No, Creatine Did Not Make Elliot Rodger Kill People

The latest theory about what prompted UCSB shooter Elliot Rodger to snap and murder people: his "addiction" to the weightlifting supplement creatine. This can be properly understood as "complete fiction." (Update: and as complete trolling.)

The Mirror UK interviewed Chris Akin , who had known Rodger for years, and reports that Akin "noticed a sinister change in him after he started to take creatine." Like what???

He claimed he saw the "anger and changes" in the student - the son of Hollywood director Peter Rodger - during their weekly chats on Skype...

"He would also tell me how he wanted to get into the bodybuilding lifestyle and started on creatine around four months ago. I could notice the anger and changes every time we spoke on Skype.

"I believe he took it everyday. He wouldn't answer my questions about his usage but as time went on you could totally tell the changes in his character.

If by "changes in his character" Akin means "a moderate increase in muscle mass due to the ability of creatine supplementation to provide increased energy to skeletal muscles during intense workouts," then yes, this is possible. If by "changes in his character" Akin means "creatine made him go crazy and shoot people," then no, this is not possible.

Creatine is not steroids. It is not a hormone. It does not cause "roid rage." It does not cause anything, really, except some water retention, and the ability to hit a couple more reps at the end of a really tough set, because your muscles use it for energy. It is not crystal meth. It does not hype you up. It does not make you feel anything. Creatine is probably the single most widely used weightlifting supplement, and it is well-studied and considered very safe: "Extensive research has shown that oral creatine supplementation at a rate of five to 20 grams per day appears to be very safe and largely devoid of adverse side-effects, while at the same time effectively improving the physiological response to resistance exercise, increasing the maximal force production of muscles in both men and women."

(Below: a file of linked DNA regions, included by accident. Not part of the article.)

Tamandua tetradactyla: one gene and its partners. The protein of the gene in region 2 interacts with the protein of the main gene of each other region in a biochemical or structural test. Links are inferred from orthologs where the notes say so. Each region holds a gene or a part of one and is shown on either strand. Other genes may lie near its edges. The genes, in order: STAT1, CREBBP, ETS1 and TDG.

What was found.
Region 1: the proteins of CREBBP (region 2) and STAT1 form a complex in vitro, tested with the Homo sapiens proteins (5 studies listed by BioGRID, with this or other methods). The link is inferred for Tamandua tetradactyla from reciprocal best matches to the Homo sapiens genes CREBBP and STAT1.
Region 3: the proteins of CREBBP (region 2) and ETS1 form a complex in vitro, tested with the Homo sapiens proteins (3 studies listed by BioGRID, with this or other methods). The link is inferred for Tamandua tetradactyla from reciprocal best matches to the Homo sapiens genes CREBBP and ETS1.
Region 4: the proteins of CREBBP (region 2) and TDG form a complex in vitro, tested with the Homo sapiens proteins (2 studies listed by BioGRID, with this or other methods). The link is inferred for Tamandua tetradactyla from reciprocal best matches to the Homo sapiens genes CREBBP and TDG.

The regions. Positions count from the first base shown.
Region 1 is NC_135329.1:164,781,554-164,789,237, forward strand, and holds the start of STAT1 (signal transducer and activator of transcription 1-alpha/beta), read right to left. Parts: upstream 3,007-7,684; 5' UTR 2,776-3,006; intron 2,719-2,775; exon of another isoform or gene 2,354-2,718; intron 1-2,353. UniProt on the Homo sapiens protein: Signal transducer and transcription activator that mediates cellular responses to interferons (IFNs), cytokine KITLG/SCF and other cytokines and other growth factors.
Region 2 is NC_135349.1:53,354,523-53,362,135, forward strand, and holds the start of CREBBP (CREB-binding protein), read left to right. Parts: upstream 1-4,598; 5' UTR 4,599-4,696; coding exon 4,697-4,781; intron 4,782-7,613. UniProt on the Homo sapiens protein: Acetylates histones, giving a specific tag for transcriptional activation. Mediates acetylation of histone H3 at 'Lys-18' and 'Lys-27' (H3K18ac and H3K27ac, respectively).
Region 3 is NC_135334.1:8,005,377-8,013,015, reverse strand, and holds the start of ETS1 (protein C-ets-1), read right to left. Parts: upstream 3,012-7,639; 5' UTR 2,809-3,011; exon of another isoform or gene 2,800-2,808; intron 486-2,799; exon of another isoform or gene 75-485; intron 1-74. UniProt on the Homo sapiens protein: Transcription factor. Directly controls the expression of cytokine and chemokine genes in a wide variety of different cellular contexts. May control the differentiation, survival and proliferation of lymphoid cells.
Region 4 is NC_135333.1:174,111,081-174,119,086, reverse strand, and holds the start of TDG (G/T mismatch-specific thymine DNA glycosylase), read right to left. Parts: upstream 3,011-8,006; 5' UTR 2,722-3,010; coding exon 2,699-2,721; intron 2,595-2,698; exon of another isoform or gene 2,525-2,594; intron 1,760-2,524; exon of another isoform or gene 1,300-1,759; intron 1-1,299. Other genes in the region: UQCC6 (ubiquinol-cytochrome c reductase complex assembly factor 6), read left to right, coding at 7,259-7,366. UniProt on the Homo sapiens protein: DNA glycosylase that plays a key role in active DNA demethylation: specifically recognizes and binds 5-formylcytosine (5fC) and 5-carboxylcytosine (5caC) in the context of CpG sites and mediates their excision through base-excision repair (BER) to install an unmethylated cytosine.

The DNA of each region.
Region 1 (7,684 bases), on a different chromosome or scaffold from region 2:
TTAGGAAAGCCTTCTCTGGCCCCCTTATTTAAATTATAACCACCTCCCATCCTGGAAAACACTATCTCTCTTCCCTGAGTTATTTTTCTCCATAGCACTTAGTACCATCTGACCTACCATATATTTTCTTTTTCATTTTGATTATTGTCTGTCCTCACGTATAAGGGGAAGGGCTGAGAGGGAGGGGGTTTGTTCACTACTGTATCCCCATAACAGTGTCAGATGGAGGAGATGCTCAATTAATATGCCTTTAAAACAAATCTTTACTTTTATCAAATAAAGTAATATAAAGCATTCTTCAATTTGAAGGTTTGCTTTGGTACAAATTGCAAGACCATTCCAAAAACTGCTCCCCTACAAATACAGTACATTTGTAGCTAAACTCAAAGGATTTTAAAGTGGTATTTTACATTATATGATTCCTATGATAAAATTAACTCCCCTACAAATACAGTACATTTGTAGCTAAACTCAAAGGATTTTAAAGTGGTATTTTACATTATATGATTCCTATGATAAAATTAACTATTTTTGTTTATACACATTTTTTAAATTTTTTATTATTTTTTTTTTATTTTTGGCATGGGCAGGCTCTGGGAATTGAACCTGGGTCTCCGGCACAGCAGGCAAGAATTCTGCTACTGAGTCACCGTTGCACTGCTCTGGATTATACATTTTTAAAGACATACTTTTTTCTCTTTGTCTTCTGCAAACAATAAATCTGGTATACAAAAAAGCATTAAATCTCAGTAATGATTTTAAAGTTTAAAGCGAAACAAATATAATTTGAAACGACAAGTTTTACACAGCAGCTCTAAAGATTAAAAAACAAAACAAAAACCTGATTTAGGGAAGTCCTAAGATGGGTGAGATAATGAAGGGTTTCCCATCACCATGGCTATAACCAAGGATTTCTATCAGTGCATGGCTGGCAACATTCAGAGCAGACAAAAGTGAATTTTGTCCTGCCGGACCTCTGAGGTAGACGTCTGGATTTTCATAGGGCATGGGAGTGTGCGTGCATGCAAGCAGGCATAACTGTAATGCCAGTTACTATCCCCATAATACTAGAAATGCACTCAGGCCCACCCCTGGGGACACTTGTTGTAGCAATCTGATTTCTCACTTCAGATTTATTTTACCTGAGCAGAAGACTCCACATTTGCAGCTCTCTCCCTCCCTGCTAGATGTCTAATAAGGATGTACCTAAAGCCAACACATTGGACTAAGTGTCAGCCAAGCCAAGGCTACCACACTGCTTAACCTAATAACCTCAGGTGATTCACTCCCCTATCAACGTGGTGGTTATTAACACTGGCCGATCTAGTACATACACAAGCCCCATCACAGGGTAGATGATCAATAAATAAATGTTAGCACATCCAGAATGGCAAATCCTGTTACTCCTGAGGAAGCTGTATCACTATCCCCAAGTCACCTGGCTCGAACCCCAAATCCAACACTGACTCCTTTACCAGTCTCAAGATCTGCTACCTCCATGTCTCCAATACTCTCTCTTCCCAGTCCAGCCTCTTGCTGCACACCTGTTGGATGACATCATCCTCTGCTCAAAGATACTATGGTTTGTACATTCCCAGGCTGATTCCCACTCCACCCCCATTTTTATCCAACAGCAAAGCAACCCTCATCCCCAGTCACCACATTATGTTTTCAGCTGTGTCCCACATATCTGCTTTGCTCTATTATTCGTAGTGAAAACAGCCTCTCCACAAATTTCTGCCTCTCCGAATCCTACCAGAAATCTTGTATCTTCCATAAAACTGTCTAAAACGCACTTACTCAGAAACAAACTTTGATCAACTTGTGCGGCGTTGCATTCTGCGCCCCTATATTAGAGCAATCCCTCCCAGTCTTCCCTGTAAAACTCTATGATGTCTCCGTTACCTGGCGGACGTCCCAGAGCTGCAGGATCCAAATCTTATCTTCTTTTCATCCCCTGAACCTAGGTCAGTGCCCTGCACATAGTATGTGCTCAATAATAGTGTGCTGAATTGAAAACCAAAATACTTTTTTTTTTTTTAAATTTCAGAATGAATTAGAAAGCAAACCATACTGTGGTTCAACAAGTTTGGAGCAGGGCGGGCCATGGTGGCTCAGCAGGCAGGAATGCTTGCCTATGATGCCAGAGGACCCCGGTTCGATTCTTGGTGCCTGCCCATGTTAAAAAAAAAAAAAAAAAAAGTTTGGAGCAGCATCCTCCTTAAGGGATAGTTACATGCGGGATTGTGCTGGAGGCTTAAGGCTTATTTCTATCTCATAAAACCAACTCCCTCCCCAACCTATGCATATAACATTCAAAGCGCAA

Literally any other drug of choice that Elliot Rodger could have chosen would be a more likely candidate for making him crazy, because creatine does not make you crazy. It does not make you anything, except more physiologically prepared to lift weights should you choose to do so. It is found naturally in food such as meat. One might as well compare Outback Steakhouse to a crackhouse as compare creatine to a crazymaking drug.

The most insane part of this story is that it's already spread all over the whole world! (Thanks to the fine journalistic efforts of News Corp papers.) And it is completely implausible. If Chris Akin is just a troll, he is a very successful one.

Update: It looks like "Chris Akin" is a troll. Here is a thread on the FitMisc.com message board in which a user writes, "okay so im sitting here wackin it nd i get a message from some freelancer reporter bisch asking questions about elliot, as i have/had a few friends who were troll accounts that were pretending to be him. now, ill just let you read the messages." He then posts screenshots of Facebook messages sent to him by Mirror reporter Emma Foster, who was apparently emailing all of Rodger's Facebook friends. "Akin"'s replies—which are, as we noted, complete fiction—match the quotes in the Mirror story. Screenshots of the full conversation are posted here.

And that's how easy it is to make a complete lie into worldwide news.

[Pic via]